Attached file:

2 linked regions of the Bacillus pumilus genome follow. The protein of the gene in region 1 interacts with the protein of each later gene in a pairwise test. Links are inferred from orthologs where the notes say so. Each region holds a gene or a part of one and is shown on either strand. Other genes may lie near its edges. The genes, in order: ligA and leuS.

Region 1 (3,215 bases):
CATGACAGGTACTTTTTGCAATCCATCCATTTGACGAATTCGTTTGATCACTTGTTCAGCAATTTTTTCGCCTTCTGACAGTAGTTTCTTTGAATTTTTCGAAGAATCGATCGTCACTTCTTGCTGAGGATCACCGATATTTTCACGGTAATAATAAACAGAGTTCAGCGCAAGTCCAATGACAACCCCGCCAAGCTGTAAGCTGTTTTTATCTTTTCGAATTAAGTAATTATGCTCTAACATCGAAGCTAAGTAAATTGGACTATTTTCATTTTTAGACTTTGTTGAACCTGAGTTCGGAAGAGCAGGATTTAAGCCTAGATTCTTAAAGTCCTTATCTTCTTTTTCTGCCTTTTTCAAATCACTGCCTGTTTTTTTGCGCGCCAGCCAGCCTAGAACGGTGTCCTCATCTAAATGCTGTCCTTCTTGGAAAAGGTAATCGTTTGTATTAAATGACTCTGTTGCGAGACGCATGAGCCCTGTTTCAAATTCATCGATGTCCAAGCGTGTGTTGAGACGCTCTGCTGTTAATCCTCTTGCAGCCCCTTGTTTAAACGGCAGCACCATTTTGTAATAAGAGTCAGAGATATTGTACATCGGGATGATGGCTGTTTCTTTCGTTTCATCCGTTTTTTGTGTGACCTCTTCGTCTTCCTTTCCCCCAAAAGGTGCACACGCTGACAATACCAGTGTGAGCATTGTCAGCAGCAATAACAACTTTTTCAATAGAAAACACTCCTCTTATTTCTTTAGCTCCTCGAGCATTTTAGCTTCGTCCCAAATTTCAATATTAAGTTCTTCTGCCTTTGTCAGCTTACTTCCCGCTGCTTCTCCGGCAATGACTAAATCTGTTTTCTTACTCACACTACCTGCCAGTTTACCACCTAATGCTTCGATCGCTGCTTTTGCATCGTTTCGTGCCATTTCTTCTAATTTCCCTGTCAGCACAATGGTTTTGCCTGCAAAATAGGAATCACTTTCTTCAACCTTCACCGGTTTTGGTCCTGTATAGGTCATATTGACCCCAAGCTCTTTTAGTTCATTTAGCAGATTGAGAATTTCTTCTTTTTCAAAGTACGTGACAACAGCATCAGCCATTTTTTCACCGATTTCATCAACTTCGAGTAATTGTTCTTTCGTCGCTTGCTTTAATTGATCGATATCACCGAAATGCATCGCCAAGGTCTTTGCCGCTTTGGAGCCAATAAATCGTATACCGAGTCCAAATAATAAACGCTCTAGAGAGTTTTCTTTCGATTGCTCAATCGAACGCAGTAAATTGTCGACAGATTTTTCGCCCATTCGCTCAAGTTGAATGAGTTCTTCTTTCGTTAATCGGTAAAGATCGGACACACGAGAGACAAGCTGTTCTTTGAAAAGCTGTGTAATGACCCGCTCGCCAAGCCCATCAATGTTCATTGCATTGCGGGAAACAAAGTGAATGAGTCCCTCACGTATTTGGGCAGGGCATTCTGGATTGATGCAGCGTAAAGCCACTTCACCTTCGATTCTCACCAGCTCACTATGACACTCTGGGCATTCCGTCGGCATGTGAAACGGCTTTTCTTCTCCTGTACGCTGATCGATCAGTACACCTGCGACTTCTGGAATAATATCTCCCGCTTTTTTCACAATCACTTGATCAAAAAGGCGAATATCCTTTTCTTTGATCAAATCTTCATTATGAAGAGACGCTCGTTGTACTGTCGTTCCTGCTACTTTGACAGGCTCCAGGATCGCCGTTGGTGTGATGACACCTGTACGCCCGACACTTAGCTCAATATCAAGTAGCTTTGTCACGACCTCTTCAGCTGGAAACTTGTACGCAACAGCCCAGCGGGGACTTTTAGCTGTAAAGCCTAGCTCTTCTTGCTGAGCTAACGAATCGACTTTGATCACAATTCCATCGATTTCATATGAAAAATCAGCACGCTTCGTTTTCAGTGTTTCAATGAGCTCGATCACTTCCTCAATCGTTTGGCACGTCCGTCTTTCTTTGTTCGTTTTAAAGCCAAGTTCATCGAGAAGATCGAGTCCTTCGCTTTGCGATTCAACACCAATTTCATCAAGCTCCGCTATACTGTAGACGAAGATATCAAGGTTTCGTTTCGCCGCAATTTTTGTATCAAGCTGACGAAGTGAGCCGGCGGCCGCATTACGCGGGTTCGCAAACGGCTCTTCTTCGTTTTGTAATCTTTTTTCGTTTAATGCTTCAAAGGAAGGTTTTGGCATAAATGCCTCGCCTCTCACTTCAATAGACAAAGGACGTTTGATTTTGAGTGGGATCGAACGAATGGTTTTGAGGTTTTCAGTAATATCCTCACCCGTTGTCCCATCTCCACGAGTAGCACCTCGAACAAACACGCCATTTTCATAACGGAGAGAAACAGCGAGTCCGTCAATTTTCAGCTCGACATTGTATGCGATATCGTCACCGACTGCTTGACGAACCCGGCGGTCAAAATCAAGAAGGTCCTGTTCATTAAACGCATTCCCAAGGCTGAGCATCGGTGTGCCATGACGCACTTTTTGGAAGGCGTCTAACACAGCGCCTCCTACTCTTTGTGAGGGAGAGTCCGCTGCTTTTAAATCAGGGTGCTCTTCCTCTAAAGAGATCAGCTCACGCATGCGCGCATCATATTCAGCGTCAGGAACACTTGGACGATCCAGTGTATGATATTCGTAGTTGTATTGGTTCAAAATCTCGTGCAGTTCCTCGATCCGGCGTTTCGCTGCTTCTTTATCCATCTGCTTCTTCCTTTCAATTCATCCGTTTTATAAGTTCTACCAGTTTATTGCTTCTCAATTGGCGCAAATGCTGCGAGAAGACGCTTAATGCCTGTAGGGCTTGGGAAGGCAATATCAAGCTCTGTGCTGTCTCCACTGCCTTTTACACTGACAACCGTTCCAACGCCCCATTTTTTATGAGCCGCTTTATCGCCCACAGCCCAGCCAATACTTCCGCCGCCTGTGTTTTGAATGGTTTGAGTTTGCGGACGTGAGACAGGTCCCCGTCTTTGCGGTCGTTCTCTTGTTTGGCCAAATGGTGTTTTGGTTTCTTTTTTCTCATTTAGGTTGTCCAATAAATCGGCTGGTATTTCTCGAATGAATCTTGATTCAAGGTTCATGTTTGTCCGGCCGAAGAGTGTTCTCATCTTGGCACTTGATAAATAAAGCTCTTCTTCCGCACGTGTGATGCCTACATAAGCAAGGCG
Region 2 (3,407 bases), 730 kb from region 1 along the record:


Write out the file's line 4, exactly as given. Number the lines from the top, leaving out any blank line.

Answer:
Region 2 (3,407 bases), 730 kb from region 1 along the record: